My travel book in Thailand

As you may already know, I use to draw during my trips. I have been creating travel books for several years now. I would like to share with you my latest travel to Thailand (it was the last time that I took plane and traveled far). It was just before the health crisis that we are still going through… In fact, it had already begun, but I was not yet aware of the seriousness of the situation and of the magnitude that it would take in the coming weeks and months… It was February 2020…

So let’s travel a little in Thailand thanks to my notebook… before we could soon go again to discover the world!

Excerpts from my travel book in Thailand

I draw my travels in watercolors

First step: Bangkok

We have made our first walk through Bangkok by night, through the Khao San Road area. Many street vendors offer skewers and other tempting dishes. The olfactory sensations are contrasted: it alternates between the foul scent of the street and the delicate fragrances of Thai food. The day after our arrival, we have walked to discover the flower market. Saleswomen are spending their days putting on (not pearls!), but flowers, to make crowns for temples.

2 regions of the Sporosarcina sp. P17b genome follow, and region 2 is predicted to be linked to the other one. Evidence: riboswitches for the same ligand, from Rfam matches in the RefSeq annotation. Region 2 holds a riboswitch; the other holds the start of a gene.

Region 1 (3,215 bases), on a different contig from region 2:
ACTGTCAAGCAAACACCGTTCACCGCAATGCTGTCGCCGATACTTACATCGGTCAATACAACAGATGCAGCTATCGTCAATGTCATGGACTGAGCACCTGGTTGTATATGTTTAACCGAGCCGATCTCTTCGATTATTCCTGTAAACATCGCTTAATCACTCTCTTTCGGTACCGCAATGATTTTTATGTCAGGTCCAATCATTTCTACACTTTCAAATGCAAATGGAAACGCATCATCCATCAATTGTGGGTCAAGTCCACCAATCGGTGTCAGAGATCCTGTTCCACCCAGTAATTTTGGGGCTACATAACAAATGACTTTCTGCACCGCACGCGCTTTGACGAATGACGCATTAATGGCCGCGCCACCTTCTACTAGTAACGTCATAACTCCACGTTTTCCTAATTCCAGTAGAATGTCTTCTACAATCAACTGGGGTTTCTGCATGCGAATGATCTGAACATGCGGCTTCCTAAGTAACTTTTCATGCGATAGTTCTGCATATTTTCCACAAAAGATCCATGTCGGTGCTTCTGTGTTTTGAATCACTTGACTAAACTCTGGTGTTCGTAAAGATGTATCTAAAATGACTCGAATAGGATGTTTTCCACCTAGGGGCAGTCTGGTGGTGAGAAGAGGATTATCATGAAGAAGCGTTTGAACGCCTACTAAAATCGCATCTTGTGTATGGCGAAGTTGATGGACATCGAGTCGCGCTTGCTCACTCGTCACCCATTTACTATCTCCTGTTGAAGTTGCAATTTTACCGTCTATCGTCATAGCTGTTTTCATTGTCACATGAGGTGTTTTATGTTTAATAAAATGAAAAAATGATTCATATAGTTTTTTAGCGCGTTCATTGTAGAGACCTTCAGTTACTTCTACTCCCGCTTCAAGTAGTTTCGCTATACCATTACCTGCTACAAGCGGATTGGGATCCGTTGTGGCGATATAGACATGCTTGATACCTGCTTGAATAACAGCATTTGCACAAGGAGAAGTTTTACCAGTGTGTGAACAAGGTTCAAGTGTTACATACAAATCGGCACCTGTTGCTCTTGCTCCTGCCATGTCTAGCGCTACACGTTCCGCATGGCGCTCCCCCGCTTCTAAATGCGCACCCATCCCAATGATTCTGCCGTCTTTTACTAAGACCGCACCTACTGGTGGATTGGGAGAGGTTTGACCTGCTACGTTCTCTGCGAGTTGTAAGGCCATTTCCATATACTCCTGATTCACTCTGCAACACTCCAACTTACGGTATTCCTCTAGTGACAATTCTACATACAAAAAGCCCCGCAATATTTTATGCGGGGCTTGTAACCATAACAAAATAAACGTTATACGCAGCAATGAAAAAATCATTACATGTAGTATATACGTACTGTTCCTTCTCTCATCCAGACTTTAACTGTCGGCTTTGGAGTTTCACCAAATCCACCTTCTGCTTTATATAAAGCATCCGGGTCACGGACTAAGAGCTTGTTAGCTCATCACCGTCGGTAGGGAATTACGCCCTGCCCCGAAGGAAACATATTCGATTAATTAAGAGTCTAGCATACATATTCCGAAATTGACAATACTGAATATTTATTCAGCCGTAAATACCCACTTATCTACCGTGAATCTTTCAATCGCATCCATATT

Our visit to the city continues to a colorful long boat, on the canals called the khlongs. We feel like in an Eastern Venice, with multicolored gondolas! The houses are authentic wooden huts on stilts. The laundry is hanged to the windows. The vegetation is lush. Golden temples scattered here and there. It’s nap time. People living here are swinging around in their hammocks. Only a few goannas are awake and waiting for their prey in the shade…

Travel book in Thailand: typical Khlong in Bangkok

The next day we visit the Wat Pho temple, a complex of buildings with colorful roofs (not always tasteful!) and chedîs (bell-shaped architecture).

A multitude of golden Buddhas smiles at us in each of the temples. The lying Buddha (45m long!) is really impressive, and seems stuck in his little home!

Travel book in Thailand: Wat Pho temple in Bangkok